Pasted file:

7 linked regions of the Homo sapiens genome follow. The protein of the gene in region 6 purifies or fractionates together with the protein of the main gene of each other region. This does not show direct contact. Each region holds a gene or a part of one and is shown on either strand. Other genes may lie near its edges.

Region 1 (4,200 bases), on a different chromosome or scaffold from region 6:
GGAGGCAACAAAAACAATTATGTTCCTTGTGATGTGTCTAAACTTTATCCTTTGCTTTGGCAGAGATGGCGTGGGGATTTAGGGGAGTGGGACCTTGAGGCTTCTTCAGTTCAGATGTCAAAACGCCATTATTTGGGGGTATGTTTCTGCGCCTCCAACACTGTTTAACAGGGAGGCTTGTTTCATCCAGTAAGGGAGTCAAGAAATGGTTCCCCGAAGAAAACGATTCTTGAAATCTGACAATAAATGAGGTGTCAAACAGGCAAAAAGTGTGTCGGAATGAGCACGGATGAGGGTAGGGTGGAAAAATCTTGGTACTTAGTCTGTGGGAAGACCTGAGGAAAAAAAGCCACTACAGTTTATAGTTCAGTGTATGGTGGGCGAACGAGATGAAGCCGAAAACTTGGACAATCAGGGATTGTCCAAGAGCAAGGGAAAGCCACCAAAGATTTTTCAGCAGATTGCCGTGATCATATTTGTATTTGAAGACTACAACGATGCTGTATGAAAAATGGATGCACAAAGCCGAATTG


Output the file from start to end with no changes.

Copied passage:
7 linked regions of the Homo sapiens genome follow. The protein of the gene in region 6 purifies or fractionates together with the protein of the main gene of each other region. This does not show direct contact. Each region holds a gene or a part of one and is shown on either strand. Other genes may lie near its edges.

Region 1 (4,200 bases), on a different chromosome or scaffold from region 6:
GGAGGCAACAAAAACAATTATGTTCCTTGTGATGTGTCTAAACTTTATCCTTTGCTTTGGCAGAGATGGCGTGGGGATTTAGGGGAGTGGGACCTTGAGGCTTCTTCAGTTCAGATGTCAAAACGCCATTATTTGGGGGTATGTTTCTGCGCCTCCAACACTGTTTAACAGGGAGGCTTGTTTCATCCAGTAAGGGAGTCAAGAAATGGTTCCCCGAAGAAAACGATTCTTGAAATCTGACAATAAATGAGGTGTCAAACAGGCAAAAAGTGTGTCGGAATGAGCACGGATGAGGGTAGGGTGGAAAAATCTTGGTACTTAGTCTGTGGGAAGACCTGAGGAAAAAAAGCCACTACAGTTTATAGTTCAGTGTATGGTGGGCGAACGAGATGAAGCCGAAAACTTGGACAATCAGGGATTGTCCAAGAGCAAGGGAAAGCCACCAAAGATTTTTCAGCAGATTGCCGTGATCATATTTGTATTTGAAGACTACAACGATGCTGTATGAAAAATGGATGCACAAAGCCGAATTG